Flanked by Secret Service members, Republican presidential candidate Rick Santorum stepped out of a white, unmarked SUV Monday evening to cheers and some jeers.
It was nothing out of the ordinary for a presidential candidate. But this time, it was in Galesburg, right in front of Chez Willy’s restaurant.
Santorum, former U.S. senator from Pennsylvania, stopped in Galesburg around 6:30 p.m. Monday between campaign events in Moline and Peoria, ahead of Tuesday’s Illinois primary. The short appearance, which amounted to some shaking hands and a brief interview, drew a large crowd to Seminary Street, and certainly not all were Santorum supporters.
“I’m here to, if possible, make (Santorum) aware that the policies he is advocating affect real people,” junior Anna Novikova said, adding that it is “easy to vilify” gays and women as a group of people.
“Putting a human face on these policies is the main reason that I’m here,” she said.
As Santorum exited his car, some protesters booed, but soon they were drowned out by cheers and chants of “Rick! Rick!”
Santorum walked over to the crowd and shook hands with button-bearing supporters, as well as Knox students and Galesburg residents.
Santorum held a brief interview with local Channel 8 news, the Galesburg Register-Mail and The Knox Student, during which he directed much criticism toward GOP frontrunner and former Massachusetts governor Mitt Romney.
“He’s a government heavyweight,” Santorum said. “He believes in big government, just like Barack Obama.”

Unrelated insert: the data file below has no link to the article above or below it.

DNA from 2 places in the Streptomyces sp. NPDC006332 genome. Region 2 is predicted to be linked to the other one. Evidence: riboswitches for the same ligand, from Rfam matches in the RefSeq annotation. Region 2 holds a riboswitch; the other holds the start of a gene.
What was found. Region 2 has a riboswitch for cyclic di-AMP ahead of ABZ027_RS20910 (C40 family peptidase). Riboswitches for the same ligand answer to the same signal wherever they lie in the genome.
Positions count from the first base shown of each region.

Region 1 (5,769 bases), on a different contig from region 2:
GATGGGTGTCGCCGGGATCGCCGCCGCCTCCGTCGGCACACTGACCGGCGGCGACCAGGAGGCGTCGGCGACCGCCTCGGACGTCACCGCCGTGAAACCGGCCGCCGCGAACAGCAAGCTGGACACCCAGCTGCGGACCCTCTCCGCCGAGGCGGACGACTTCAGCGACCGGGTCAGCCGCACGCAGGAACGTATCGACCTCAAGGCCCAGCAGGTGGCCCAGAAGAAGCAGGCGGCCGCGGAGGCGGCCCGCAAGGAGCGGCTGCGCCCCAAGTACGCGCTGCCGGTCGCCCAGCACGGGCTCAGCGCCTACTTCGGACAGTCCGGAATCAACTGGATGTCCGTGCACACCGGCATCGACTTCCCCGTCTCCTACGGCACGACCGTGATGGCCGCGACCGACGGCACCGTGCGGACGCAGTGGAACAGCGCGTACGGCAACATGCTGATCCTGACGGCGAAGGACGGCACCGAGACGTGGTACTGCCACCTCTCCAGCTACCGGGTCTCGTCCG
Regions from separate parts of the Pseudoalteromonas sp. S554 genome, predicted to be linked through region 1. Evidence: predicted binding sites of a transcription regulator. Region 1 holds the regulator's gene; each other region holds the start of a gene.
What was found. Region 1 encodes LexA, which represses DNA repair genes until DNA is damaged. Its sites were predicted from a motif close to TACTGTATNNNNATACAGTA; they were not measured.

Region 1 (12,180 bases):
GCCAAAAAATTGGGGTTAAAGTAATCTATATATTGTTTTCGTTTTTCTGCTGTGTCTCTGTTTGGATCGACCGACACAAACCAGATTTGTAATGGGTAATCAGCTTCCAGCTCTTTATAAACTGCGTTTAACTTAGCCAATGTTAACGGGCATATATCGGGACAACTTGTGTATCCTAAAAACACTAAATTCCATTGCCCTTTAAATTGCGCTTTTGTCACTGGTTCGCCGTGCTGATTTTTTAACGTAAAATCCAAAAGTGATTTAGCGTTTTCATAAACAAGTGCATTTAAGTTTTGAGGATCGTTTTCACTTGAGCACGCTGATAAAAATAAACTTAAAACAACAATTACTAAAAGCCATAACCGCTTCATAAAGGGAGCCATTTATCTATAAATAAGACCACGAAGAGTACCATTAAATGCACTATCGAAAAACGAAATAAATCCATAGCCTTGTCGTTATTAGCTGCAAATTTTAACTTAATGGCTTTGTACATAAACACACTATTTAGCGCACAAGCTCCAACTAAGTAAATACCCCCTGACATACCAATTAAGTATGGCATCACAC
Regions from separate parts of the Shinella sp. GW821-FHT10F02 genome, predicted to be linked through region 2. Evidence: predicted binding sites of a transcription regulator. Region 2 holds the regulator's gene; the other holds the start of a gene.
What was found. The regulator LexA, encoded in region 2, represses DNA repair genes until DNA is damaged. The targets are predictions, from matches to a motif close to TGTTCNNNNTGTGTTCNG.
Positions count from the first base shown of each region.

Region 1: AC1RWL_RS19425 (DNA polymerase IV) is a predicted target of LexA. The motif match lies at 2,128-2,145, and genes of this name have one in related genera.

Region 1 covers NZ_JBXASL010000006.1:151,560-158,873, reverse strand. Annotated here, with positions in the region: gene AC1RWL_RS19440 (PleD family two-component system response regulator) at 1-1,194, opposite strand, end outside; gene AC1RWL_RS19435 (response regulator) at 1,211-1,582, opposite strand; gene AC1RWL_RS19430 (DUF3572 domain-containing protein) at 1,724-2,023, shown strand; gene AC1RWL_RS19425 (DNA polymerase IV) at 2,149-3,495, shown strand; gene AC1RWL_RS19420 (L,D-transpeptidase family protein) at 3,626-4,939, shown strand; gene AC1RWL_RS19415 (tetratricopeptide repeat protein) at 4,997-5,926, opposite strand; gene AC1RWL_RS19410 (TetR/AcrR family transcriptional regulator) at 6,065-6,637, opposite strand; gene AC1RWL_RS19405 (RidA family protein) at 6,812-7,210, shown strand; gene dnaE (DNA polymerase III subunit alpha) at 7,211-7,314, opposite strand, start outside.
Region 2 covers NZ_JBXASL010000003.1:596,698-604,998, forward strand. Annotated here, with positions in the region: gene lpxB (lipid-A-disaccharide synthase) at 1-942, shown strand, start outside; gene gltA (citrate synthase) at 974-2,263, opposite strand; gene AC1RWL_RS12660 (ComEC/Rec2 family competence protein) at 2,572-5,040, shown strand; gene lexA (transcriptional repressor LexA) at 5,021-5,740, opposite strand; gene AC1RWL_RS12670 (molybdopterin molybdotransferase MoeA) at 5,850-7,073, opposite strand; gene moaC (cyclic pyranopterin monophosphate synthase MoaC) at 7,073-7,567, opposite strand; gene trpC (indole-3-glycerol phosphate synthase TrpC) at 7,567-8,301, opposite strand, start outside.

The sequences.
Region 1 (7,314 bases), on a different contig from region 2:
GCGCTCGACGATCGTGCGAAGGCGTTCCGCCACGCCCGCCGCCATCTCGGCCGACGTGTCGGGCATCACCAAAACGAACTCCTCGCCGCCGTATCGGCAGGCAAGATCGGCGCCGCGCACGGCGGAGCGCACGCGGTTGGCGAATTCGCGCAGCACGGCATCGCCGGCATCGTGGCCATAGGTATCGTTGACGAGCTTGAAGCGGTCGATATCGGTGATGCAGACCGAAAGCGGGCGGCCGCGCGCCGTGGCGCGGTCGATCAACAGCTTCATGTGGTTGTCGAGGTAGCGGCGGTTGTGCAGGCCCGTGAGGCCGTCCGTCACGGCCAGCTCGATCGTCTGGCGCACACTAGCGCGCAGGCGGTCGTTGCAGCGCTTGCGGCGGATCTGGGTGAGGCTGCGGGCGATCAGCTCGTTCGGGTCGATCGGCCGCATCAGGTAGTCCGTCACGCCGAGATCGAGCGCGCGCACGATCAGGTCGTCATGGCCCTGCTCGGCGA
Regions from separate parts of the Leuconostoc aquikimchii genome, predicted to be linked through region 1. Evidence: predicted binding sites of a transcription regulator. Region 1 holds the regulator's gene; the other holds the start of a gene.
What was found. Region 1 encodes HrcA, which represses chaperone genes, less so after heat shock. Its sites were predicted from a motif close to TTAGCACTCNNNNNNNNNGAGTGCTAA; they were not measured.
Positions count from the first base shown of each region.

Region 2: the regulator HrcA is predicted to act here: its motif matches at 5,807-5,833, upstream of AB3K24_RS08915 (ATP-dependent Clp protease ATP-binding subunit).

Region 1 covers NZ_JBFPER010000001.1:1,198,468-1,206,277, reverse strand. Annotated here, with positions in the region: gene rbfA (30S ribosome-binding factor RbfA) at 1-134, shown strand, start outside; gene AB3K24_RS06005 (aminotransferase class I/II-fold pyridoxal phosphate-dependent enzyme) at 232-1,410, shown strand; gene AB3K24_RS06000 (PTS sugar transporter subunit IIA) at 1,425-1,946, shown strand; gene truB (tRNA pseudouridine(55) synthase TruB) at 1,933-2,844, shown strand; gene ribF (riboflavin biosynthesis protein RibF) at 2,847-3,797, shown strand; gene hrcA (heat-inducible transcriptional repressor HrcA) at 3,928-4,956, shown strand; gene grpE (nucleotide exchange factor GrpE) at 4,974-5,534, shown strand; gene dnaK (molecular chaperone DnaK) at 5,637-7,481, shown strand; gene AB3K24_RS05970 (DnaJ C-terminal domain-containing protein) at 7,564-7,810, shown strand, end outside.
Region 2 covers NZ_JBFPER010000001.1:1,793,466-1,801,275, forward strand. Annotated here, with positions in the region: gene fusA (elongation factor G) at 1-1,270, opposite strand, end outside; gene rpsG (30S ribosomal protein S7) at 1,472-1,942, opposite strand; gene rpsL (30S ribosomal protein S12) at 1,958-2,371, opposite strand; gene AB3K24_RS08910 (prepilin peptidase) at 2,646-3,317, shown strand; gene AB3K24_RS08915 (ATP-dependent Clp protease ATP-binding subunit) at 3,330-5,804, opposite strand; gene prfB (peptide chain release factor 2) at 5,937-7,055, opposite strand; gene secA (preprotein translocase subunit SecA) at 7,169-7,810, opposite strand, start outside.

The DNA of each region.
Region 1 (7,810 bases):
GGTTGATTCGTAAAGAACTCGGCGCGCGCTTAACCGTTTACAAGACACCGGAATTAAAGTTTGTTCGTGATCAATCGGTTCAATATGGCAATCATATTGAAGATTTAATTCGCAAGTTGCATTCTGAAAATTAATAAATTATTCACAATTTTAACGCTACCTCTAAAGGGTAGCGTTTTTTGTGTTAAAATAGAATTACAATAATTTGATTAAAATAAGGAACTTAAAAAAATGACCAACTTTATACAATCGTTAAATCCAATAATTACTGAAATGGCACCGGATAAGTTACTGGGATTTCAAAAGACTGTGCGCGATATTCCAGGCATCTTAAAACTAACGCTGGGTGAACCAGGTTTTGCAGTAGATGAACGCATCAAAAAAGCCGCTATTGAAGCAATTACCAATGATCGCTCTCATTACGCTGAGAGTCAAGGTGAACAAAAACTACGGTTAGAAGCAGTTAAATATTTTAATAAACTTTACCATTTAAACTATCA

Santorum criticized Romney’s record on job creation, saying that Romney was 47th out of 50 in terms of job creation as Massachusetts governor.
“I think we can do a lot better,” Santorum said. “Romney thinks being president is like being CEO of a company.”
Santorum also talked briefly about how, as president, he would cut federal funding for higher education grant and loan programs.
“All levels of government have to be cut back,” Santorum said, pointing to the recent “explosion of Pell grants and student loans.
“President Obama has talked about tying college loans to rates of inflation,” Santorum said. “I think it shows a growing frustration among people in this country about putting federal dollars into an education system that continues to drive costs out of control and expects the federal government to subsidize it.”
Other Knox student protesters, like Novikova, expressed their discontent with Santorum’s ideas about equality and human rights. One of them, junior Kate Haslem, sported a poster that read “Men of quality respect women’s equality.”
“I think he’s out of touch, and he doesn’t understand women’s equality and human rights,” Haslem said. “Taking away a woman’s right to choose is inhumane.”
And criticism among protesters did not only come from U.S. citizens. Freshman Peter Buiting, who is from Holland, carried a poster which read “You lied about Holland” in Dutch and English.
Buiting objected to Santorum’s claim earlier this month concerning euthanasia in the Netherlands. Santorum said that 10 percent of all deaths in the country are from euthanasia, and many instances of euthanasia are forced upon the elderly.
“This is absolutely untrue,” Buiting said. “And he doesn’t have the right to involve my country in his election.”
Buiting also took issue with Santorum’s religious views. Buiting, like Santorum, is Catholic and said Santorum misrepresents some aspects of the religion.
“He has completely different priorities, and Catholic social teaching is much less neo-capitalist than what he is teaching,” Buiting said. “I blame him for taking so much pride in what he believes is living a Catholic life.”
According to The New York Times delegate count before Tuesday’s Illinois primary, Romney is leading the pack with 521 delegates, followed by Santorum with 253. Newt Gingrich and Ron Paul trail them with 136 and 50, respectively.
There are 54 delegates at stake in the Illinois primary.
Managing Editor Sheena Leano contributed to this report.